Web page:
comments: 4
added: 12/04/2011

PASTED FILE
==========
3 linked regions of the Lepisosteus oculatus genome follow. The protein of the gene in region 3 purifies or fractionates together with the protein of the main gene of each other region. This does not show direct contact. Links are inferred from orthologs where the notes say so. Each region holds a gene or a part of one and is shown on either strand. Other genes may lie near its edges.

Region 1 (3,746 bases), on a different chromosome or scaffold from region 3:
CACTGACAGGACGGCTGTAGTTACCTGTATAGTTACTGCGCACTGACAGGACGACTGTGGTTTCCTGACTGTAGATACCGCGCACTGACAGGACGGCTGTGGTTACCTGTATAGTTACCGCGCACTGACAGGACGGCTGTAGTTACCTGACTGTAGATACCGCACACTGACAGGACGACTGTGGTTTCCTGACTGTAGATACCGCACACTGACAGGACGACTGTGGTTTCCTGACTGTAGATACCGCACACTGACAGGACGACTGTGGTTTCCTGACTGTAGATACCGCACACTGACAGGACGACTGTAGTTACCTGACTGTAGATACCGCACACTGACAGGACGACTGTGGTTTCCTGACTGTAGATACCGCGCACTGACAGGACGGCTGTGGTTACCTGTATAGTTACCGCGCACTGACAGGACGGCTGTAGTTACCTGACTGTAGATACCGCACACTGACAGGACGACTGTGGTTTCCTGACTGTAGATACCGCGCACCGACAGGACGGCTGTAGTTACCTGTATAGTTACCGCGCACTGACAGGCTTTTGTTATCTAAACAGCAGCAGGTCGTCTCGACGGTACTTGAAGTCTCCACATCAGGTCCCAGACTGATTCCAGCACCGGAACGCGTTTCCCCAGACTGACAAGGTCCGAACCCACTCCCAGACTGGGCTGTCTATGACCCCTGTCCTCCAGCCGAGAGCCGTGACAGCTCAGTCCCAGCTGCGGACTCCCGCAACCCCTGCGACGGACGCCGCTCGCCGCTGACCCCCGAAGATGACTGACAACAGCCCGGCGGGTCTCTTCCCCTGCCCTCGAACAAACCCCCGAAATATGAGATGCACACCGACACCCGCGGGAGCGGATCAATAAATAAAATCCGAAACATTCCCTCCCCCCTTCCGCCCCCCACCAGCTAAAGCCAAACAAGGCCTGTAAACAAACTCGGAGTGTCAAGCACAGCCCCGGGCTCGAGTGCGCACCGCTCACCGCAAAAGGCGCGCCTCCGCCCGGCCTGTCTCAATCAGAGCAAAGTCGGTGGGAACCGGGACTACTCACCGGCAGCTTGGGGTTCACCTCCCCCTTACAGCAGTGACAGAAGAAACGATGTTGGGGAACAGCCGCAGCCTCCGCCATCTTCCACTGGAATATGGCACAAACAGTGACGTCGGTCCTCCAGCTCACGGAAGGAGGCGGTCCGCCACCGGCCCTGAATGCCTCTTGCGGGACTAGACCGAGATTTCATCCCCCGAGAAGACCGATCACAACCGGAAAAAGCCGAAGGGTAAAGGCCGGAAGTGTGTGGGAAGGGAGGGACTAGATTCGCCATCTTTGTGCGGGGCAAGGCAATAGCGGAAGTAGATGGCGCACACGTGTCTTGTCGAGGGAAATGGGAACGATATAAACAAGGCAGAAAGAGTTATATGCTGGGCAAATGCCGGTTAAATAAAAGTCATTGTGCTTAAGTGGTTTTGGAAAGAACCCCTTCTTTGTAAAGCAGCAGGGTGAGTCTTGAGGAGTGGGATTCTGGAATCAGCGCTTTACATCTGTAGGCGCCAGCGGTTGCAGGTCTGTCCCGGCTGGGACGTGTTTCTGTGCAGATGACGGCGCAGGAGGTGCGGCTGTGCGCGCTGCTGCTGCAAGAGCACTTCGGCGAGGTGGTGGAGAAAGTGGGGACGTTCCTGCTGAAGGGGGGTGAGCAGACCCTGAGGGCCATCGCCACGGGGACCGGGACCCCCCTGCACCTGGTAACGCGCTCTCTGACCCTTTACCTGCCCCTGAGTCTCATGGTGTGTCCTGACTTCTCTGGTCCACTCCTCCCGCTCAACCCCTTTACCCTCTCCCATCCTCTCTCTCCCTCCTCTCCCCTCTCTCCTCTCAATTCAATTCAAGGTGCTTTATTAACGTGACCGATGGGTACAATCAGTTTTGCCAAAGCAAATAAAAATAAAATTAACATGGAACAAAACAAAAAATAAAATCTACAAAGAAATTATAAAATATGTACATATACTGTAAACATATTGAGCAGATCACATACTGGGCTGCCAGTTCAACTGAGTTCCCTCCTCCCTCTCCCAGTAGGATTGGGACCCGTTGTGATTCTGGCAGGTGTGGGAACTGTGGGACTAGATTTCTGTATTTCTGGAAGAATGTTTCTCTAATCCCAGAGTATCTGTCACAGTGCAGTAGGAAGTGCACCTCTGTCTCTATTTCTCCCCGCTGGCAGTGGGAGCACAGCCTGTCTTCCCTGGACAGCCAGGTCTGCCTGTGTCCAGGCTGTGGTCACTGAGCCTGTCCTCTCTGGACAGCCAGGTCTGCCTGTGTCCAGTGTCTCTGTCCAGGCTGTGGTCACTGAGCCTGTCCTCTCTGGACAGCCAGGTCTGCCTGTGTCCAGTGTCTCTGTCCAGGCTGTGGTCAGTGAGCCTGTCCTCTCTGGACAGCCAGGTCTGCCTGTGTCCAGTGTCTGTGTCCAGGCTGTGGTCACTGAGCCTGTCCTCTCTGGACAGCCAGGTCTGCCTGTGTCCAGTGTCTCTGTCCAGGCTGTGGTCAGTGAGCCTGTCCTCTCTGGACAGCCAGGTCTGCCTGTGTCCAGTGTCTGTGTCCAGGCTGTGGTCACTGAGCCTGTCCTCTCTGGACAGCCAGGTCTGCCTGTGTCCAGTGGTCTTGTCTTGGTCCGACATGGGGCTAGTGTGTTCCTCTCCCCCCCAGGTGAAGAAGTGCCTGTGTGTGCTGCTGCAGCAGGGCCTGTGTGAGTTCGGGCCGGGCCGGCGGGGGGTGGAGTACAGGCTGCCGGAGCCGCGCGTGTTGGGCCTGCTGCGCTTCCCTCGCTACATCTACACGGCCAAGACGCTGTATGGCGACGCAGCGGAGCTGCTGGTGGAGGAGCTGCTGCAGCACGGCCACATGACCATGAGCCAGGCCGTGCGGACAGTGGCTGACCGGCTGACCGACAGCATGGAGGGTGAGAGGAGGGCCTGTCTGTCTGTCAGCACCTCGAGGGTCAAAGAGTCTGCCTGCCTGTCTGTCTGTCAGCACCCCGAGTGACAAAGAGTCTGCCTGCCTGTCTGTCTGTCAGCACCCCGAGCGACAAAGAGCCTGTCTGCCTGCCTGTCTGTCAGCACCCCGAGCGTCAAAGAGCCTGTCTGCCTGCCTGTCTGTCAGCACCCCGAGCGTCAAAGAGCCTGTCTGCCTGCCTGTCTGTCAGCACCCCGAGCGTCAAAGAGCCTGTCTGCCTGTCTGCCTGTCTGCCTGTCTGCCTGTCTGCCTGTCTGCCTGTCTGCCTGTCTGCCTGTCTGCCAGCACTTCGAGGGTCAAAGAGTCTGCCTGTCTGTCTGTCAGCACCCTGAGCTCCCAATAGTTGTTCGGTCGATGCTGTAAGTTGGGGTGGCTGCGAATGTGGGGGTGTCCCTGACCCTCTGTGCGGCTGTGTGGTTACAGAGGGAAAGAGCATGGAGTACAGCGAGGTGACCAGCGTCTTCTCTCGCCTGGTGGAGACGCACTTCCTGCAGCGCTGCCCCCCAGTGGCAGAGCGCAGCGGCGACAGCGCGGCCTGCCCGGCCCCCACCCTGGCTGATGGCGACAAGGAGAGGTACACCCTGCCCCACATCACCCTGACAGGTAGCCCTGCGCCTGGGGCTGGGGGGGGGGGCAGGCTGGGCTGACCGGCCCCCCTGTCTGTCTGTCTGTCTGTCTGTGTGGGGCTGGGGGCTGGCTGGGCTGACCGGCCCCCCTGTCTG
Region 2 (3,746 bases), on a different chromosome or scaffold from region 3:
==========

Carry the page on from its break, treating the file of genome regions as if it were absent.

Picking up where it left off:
The article by Sharifi and Zhang is outlining a developed methodology for achieving agility in manufacturing organization and describing its implementation and validation in two case study companies. In developing the methodology, the authors used two empirical studies: the concept of agility (Dove, 1996; Kidd, 1995), and the conceptual model of agility (Zhang and Sharifi, 2000) as their main references. Basically there are three major stages composed in the methodology: the determination of a company's agility needs and it current agility level, the determination of agility capabilities required in order for the company to become agile, and the identification of agility providers or business practices and tools which could lead to the recognized capabilities for the company. In order to give a better picture of the methodology, the authors created a graphical form of the methodology in figure 2 of the article. In the first stage of the methodology, an assessment model is developed to study the conditions in which a company struggles for success and to provide a mindset for the company to move toward agility. This includes two practical tools, referred to as tool one and tool two. Tool one is used to determine the degree of turbulence with a range between 1 and 10. If the score is closer to 10, it means that the more turbulent is the company's business environment, the more agile the company needs to be. Based on this result the second tool is designed to determine the level of company's agility. There are two possible outcomes that can be expected from this tool: Gap analysis in which a speculative interpretation can be made to specify the level of agility needed, and direct result which indicates the company's weak points as well as how to respond to them in a proper manner. The second stage, which...